Tuesday, September 7, 2010

Victory Over Craigslist, but the Fight Continues

The popular site, Craigslist, has come under some serious fire in the past couple of months because of their adult ad section. The blatant sexual ads have become almost like an internet catalog for men looking to buy sex. The sex trafficking industry has used sites like Craigslist to expand their clientele base, moving from the seedy tracks to cyberspace. There is no shortage of underage girls and enslaved women being bought and delivered to the highest bidder.

Yet, after the media storm shed light on this new avenue of sex trafficking, many states put pressure on Craigslist to remove their adult section and finally take responsibility for their part in the global crisis. On September 4, 2010, Craigslist finally stepped up to the plate and removed the adult section from their website. This proved to be a small victory in the ever expanding sex trafficking business.

Although this is indeed a victory to be applauded, we must not get so lax and think that is the end of the war. The demand for sex is astronomical and the supply is simply moving to a new location. Many experts are weighing in on the fact that although Craigslist has removed their adult section, there are plenty of other sites available and in use right now to promote prostitution. Sites such as Backpage.com and Adultfinder.com are welcoming the former Craigslist pimps and johns with open arms.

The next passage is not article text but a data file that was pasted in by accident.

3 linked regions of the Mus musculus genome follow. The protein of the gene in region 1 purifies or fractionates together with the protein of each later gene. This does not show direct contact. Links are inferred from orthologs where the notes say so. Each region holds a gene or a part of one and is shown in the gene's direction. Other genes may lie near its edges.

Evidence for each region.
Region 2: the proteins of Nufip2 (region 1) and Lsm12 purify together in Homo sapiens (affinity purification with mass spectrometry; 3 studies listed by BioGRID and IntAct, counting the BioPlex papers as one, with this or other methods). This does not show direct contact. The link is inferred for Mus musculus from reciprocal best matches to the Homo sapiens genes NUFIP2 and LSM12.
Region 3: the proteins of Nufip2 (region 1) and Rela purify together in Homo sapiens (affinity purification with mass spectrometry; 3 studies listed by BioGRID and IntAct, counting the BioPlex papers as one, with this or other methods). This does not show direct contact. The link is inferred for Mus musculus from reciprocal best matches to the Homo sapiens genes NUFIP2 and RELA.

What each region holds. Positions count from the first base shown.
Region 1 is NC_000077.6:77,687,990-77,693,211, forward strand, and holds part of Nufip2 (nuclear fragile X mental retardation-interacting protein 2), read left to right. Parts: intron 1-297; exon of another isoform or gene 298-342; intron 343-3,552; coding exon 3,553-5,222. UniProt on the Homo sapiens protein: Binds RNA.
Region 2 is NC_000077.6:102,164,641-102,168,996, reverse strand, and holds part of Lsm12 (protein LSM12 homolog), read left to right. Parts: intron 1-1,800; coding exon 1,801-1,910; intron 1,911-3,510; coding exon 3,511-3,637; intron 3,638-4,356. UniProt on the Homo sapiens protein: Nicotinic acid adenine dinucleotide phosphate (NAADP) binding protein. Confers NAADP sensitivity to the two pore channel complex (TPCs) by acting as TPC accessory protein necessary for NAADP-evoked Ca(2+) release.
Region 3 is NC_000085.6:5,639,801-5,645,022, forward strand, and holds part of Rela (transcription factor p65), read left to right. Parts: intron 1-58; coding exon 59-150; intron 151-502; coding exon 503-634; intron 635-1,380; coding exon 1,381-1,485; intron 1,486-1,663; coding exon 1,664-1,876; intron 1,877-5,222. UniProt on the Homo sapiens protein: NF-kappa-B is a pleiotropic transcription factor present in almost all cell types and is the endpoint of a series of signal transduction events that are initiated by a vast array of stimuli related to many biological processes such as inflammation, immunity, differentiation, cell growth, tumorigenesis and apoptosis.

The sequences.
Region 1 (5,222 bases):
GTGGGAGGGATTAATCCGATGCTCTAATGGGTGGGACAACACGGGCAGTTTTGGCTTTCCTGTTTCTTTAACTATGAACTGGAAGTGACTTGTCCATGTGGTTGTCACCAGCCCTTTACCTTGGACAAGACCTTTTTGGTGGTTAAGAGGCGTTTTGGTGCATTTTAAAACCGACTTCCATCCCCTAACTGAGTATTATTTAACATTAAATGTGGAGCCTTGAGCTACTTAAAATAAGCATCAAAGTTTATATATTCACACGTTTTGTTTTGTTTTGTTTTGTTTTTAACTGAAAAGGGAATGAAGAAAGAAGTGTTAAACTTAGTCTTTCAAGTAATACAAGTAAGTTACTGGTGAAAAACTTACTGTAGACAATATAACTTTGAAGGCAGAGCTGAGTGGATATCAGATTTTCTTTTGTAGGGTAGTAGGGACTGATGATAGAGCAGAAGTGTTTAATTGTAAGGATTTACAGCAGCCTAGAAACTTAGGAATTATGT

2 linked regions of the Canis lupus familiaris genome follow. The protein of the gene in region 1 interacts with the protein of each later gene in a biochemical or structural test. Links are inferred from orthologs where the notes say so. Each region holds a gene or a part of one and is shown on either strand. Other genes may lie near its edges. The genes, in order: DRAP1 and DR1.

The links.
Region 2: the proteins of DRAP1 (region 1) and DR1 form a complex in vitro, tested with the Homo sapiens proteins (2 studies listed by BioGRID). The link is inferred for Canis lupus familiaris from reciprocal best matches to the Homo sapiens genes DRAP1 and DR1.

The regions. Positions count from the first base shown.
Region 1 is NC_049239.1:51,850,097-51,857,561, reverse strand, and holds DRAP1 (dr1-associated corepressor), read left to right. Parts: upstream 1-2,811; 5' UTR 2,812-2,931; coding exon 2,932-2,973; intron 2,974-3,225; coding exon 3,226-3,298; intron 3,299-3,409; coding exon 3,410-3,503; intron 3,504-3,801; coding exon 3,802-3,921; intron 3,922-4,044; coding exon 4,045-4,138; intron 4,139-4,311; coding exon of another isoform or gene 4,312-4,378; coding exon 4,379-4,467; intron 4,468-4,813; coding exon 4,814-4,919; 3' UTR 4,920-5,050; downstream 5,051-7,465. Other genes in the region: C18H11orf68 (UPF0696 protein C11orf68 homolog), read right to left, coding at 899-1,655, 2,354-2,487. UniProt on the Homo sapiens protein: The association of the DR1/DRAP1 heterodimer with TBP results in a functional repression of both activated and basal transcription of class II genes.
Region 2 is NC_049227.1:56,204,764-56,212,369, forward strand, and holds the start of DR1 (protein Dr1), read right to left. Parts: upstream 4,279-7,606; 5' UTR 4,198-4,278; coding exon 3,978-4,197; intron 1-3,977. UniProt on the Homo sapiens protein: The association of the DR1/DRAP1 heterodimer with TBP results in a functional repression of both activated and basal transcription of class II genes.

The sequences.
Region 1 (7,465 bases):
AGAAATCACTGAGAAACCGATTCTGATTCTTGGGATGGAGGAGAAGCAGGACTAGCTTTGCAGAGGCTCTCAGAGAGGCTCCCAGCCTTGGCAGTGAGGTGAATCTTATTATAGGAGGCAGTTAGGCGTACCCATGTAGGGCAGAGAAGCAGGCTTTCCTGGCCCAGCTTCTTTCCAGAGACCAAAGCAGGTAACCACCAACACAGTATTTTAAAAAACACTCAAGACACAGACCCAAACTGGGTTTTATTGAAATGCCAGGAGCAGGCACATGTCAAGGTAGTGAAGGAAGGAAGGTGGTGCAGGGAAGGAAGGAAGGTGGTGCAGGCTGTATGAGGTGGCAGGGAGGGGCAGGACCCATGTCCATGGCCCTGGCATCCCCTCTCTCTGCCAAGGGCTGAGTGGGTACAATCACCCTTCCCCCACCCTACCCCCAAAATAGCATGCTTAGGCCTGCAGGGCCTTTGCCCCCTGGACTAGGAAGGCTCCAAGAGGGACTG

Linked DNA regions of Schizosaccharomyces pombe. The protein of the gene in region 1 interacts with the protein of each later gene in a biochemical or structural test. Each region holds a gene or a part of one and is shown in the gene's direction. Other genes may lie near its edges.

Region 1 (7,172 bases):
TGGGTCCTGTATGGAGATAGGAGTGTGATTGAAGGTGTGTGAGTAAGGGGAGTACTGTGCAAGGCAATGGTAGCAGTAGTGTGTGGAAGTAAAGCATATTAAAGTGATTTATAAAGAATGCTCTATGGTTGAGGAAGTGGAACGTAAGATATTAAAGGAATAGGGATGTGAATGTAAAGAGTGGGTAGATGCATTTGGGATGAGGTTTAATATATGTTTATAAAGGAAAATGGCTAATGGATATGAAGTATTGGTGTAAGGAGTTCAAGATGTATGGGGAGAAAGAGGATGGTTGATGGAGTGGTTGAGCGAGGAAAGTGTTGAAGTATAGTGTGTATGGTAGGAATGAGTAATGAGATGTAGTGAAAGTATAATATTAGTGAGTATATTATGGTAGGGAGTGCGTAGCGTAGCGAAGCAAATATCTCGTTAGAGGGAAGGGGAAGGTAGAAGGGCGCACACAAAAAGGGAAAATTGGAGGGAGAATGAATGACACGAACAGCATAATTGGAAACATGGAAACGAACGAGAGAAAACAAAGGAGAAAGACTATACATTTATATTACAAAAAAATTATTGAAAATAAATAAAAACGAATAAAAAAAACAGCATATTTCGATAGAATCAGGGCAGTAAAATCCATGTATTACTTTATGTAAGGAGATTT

I applaud Craigslist for removing the adult section, but I am confident in saying that it was more of a PR move than a mandate. Why isn't the government doing something to crack down on sites that are obviously involved in the exploitation and trafficking of women and children? We have Section 230 of the Communication Decency Act to thank for that. This piece of legislature states that "No provider or user of an interactive computer service shall be treated as the publisher or speaker of any information provided by another information content provider." In other words, Craigslist nor any other website can be held liable for what is published on their sites or the actions that occur as a result of something posted on their site. The powers that be have pretty much left the door open for sex trafficking on the Internet to continue until these types of sites are held accountable for their part in the promoting and advertising sexually exploited victims.

The battle has been won, but the fight continues. Hopefully, at some point, companies will stop hiding behind the law and stand up for victim's right. Until then, advocates will continue to put the pressure on them, one site at at time.





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